A new article in the CFA Institute Financial Analysts Journal warns of the consequences of active manager overdiversification in U.S. pension plans.
Those consequences might include overall poor performance because the more active managers a plan uses within an asset class, the less the potential for outperformance, said Ric Thomas, global head of strategy and research for the investment solutions group at State Street Global Advisors, and lead author of the white paper, in a telephone interview.
"My team meets with a lot of institutional investors across the globe," Mr. Thomas said, "and we've been doing a number of research projects with clients doing a lot of risk analysis on their portfolios. They've been overdiversified and it kept coming up over and over and over again."
In the article, "What Free Lunch? The Costs of Overdiversification," Mr. Thomas and Shawn McKay and Robert Shapiro, senior investment strategists in the investment solutions group at SSGA, created two ratios to help investors determine the optimal number of active managers in an asset class. The FAR ratio — fees for active risk — is equal to the management fee divided by active risk, and the FAS ratio — fees for active share — is management fee divided by active share. Using the FAR equation, for example, if a plan hires nine uncorrelated money managers each with an active risk — the standard deviation of the excess return over the benchmark — of 6%, then the resulting active risk for that overall portfolio would fall to 2%. A lower active risk equals a smaller chance of outperforming the benchmark.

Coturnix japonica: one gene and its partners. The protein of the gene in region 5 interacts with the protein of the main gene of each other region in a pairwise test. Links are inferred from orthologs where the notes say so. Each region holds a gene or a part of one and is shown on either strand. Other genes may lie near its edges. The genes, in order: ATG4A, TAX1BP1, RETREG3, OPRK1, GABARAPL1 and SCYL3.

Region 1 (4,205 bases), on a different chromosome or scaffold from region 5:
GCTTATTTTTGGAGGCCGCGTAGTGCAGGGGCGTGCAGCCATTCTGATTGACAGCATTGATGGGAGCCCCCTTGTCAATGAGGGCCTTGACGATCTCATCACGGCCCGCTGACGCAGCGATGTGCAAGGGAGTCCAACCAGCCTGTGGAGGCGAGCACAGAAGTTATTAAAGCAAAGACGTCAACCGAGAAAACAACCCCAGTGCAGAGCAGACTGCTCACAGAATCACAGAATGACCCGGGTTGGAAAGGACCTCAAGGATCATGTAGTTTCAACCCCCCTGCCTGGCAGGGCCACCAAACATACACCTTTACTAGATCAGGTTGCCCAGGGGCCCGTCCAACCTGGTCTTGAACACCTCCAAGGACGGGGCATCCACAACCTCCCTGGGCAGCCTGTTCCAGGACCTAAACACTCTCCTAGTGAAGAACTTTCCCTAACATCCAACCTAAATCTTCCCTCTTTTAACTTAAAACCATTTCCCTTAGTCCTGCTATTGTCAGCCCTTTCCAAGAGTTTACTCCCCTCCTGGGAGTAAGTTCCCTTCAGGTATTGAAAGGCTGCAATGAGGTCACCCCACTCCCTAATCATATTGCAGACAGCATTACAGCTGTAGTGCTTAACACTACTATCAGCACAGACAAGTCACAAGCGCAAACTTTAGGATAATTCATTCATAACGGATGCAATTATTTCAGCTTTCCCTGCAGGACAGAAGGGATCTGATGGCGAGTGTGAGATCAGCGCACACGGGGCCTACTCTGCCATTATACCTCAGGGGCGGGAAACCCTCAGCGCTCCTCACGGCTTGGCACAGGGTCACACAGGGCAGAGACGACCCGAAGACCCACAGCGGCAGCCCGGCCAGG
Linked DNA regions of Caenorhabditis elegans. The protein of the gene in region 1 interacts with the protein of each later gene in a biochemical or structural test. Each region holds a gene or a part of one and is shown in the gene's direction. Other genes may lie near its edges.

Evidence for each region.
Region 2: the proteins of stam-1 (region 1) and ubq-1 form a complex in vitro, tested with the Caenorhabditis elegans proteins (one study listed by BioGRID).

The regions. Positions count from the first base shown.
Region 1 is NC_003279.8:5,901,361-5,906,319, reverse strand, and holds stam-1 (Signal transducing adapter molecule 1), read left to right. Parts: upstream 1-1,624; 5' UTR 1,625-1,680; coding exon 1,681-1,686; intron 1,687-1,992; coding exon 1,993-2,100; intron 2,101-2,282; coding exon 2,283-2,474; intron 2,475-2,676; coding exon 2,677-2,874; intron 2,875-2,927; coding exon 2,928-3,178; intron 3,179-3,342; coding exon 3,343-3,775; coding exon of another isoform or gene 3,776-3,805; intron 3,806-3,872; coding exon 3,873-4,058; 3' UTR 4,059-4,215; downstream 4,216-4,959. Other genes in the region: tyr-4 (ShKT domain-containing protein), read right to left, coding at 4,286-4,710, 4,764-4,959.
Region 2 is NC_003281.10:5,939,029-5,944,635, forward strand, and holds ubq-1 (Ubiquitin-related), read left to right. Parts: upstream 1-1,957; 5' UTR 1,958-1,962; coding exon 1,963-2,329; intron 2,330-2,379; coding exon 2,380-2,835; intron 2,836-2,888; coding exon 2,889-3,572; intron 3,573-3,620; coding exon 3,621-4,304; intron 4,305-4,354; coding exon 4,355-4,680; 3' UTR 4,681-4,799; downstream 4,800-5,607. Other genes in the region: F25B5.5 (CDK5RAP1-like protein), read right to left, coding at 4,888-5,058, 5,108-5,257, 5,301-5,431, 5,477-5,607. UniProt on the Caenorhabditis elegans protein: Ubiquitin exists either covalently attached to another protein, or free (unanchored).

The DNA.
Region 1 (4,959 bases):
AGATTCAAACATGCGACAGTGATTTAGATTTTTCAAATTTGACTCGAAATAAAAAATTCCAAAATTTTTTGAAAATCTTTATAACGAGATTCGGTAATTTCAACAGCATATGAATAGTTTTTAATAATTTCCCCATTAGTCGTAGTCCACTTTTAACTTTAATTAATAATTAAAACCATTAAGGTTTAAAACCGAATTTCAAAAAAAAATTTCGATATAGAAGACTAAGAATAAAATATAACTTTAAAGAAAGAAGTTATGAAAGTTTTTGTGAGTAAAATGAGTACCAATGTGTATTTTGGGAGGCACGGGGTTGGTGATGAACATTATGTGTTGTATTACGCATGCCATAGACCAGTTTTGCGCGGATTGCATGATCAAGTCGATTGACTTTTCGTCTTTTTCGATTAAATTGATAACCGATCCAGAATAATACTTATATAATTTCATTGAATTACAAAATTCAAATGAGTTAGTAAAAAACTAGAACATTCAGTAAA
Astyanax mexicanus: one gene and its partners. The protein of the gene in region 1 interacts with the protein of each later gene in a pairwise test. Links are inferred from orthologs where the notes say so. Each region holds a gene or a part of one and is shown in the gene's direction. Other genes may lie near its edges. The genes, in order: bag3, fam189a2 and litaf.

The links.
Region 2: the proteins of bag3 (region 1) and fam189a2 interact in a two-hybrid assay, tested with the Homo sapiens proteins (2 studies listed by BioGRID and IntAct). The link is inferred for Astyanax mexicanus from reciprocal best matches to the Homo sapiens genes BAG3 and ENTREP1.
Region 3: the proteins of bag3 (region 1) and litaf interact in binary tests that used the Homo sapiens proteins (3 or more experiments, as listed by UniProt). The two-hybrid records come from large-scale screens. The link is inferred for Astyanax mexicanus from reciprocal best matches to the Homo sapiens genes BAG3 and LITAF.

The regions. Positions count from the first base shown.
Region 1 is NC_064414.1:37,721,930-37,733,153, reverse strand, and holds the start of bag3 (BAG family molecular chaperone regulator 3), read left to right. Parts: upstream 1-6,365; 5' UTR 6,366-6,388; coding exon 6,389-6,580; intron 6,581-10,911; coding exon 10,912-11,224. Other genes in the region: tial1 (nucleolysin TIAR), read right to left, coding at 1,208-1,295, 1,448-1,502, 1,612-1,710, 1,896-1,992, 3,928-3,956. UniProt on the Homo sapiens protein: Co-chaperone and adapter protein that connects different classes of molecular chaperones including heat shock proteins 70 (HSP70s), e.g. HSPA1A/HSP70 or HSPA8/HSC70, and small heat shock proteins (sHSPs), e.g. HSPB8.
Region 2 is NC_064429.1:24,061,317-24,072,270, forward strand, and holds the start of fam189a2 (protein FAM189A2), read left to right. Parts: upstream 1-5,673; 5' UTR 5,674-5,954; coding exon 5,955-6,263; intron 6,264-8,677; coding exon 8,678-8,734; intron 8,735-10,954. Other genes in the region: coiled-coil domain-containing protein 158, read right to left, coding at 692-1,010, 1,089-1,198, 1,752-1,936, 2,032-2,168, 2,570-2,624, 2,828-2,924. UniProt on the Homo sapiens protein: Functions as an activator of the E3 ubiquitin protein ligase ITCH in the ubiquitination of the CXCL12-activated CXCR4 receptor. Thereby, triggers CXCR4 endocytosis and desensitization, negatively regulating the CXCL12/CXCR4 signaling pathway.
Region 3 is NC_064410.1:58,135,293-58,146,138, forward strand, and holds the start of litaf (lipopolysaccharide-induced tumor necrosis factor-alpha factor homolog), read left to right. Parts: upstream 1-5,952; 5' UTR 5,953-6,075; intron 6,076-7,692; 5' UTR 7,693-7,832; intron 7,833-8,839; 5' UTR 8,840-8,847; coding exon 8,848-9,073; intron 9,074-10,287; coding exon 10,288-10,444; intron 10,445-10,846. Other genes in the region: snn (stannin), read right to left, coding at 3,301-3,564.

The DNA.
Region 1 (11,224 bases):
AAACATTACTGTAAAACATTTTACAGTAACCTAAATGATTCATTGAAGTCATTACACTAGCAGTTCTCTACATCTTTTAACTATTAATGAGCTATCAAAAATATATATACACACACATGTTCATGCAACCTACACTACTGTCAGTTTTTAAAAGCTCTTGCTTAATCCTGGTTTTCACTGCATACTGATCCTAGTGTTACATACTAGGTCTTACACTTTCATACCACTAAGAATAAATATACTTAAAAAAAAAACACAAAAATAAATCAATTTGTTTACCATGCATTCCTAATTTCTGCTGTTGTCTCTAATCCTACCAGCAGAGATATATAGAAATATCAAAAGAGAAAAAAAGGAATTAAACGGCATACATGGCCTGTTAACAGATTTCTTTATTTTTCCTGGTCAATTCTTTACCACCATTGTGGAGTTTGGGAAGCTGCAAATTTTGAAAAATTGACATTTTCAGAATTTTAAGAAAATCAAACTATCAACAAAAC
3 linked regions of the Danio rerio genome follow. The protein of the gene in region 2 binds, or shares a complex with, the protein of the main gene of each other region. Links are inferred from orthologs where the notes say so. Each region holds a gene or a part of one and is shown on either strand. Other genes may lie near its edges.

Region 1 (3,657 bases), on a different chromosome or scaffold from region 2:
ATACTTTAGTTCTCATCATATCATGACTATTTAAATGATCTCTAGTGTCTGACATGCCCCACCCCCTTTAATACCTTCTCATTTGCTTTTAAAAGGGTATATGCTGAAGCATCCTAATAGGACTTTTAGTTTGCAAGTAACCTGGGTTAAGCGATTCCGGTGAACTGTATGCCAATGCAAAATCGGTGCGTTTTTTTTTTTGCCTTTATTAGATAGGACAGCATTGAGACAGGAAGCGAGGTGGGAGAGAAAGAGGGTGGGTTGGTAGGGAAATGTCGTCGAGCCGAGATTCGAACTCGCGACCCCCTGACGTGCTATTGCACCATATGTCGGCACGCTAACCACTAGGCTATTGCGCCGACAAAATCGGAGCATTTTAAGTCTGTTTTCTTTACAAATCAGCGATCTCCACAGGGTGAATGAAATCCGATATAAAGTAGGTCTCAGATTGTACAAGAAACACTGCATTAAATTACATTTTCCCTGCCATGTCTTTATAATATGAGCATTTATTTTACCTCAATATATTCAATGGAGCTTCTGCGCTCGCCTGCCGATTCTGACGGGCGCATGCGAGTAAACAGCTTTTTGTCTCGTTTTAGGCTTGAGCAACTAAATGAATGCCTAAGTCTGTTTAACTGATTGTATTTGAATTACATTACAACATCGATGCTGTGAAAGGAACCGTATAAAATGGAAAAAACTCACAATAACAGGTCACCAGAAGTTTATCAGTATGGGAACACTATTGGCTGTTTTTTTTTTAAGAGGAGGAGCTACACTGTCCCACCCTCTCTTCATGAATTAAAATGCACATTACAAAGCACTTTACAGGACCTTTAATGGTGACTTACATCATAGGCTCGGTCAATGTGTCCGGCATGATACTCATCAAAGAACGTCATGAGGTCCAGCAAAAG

Active share is the percentage of stock holdings in a portfolio that differ from the benchmark.
The FAR and FAS ratios can help determine an optimal number of external managers, according to the authors. For example, assuming a plan finds 25 basis points of fees per unit of active risk (a 1% active risk level) acceptable and each underlying money manager runs a 4% active risk level and charges 50 basis points, the optimal number of managers might be four.
The article does note that numbers are "likely to change depending on the objectives and beliefs for each plan."